In operation, as photons of light fall incident on the detector 100, they pass through the n-on-p junction of diode 112. As photons pass through the upper semiconducting layers 114 and 108, they generate electron-hole pairs which are separated at the pn junction. As a result, a current is generated across the junction. That current can be sensed between terminal 116 which contacts layer 114, and terminal 120 which contacts upper section 108. Once the incident photons pass through the photodiode 112, they strike insulator 102. Photons having a wavelength greater than a selected long wavelength cutoff pass through the insulator layer 102 and are dissipated within the lower section 110 of substrate 106. Photons having a wavelength less than the selected long wavelength cutoff are preferably reflected by the insulator 102 back through the diode 112. Such reflections act to increase the quantum efficiency of the diode 112 at wavelengths less than the selected long wavelength cutoff and increase the electrical output signal sensed at terminals 116 and 120. According to the invention, the thickness of the upper section 108, along with the energy band gap of the material from which the upper section 108 is fabricated determines the long wavelength cutoff and thus, the quantum efficiency of the photodetector 100 at various wavelengths of light.

FIG. 2 shows a comparison of spectral quantum efficiencies at various wavelengths between several photodetectors fabricated in accord with the embodiment of FIG. 1, but with differing upper section 108 thicknesses. For example, curve 128 illustrates that an upper section 108 fabricated from Si and having a thickness of 10 μm provides a long wavelength cutoff in the approximate range of 900 nm-1000 nm (near infrared or NIR). Alternatively, curve 130 shows that an upper section 108 fabricated from Si and having a thickness of 5000 Å provides a long wavelength cutoff in the approximate range of 500 nm-600 nm (visible). As shown by curve 132, an upper section 108 fabricated from Si and having a thickness of less than 2000 Å provides a long wavelength cutoff of less than about 400 nm (UV).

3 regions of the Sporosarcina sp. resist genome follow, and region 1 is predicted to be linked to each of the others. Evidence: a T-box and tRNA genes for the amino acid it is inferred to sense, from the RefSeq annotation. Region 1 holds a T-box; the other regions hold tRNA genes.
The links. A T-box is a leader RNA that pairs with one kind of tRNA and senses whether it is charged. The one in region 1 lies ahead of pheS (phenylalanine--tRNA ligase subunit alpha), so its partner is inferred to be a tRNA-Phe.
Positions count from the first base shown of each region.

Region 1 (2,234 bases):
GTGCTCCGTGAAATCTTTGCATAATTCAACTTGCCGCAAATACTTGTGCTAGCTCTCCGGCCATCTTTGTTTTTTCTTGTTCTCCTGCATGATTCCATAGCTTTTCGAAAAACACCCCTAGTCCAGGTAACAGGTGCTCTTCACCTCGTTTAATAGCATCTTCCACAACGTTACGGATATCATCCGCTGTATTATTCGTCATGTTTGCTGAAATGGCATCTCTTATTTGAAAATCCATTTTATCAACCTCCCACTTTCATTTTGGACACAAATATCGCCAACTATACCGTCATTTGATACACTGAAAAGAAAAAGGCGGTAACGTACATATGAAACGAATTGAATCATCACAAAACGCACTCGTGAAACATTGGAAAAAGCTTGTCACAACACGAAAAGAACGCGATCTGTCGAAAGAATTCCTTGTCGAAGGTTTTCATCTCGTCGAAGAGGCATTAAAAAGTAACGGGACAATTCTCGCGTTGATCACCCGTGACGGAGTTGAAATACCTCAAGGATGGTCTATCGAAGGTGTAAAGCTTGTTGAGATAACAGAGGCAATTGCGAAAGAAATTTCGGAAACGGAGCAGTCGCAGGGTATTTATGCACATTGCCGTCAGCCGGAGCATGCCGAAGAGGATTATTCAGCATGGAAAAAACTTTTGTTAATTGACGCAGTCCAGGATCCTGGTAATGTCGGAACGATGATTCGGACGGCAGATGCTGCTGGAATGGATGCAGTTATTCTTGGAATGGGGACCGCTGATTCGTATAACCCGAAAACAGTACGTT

FIG. 3 shows a series of curves 134, 136 and 138 indicating the thickness of Si required to absorb differing percentages of incident light. As can be seen, an upper section 108 having a thickness of approximately 500 nm will absorb between 50% and 99.9% of the incident light having a wavelength less than 400 nm (see curve 138). Alternatively, it will absorb less than 50% of the incident light having a wavelength greater than about 475 nm (see curve 136) and less than 10% of the incident light having a wavelength greater than about 675 nm (see curve 134). Based on the data of FIGS. 2 and 3, a wavelength selective photodetector of the type depicted in FIG. 1 and having a Si upper section 108 with a thickness of about 500 Å would be quite sensitive in the UV wavelength range, while having insignificant visible and IR sensitivity.